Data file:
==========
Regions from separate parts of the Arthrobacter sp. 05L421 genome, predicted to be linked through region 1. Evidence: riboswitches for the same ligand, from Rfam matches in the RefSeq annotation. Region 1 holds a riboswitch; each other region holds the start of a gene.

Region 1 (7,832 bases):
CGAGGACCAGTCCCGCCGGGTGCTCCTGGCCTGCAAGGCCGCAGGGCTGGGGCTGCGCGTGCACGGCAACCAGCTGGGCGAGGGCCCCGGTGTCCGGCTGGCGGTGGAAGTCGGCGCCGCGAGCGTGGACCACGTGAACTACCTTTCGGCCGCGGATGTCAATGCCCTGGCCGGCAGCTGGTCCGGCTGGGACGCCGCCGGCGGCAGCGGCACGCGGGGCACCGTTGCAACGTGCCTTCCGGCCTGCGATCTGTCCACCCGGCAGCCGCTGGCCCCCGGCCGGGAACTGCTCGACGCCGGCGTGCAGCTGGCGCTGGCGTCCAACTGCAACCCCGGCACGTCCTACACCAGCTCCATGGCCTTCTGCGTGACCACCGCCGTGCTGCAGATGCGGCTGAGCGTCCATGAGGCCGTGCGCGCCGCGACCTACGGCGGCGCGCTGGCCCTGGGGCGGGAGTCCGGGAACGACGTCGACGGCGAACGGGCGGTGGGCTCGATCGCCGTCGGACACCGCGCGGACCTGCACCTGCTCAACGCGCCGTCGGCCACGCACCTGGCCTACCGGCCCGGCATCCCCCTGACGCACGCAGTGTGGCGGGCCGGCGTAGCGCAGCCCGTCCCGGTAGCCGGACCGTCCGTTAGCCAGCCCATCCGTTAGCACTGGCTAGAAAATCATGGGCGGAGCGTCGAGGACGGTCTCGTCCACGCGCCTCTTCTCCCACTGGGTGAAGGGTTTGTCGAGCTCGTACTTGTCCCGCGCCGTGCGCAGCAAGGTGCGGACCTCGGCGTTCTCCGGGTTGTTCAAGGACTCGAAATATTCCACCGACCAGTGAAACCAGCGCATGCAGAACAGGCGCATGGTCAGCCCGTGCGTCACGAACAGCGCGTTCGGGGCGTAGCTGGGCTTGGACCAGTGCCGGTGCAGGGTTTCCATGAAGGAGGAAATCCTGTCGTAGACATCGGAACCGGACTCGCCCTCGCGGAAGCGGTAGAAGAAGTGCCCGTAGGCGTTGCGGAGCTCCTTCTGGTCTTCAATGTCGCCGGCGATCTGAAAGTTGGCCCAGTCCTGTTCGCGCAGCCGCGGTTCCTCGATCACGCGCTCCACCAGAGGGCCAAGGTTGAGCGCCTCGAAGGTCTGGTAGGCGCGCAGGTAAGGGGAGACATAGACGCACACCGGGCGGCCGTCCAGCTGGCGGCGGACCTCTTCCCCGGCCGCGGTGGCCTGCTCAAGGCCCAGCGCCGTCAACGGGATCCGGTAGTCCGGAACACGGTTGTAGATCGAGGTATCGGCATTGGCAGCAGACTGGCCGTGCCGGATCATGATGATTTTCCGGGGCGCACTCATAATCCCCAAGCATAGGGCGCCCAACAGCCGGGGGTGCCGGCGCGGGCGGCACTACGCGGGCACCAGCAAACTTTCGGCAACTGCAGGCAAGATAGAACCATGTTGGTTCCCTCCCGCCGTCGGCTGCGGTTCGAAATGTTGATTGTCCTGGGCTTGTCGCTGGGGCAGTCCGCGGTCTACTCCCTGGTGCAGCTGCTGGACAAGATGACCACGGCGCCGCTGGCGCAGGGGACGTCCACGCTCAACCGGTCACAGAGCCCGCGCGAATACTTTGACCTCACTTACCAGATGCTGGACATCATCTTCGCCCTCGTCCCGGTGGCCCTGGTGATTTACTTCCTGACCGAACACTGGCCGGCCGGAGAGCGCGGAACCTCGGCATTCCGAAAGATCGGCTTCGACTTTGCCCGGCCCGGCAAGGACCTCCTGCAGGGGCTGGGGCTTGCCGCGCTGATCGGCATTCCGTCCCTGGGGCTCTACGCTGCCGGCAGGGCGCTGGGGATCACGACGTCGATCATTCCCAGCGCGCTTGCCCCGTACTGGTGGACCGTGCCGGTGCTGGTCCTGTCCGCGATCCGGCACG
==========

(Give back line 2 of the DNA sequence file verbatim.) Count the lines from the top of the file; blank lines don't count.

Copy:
Region 1 (7,832 bases):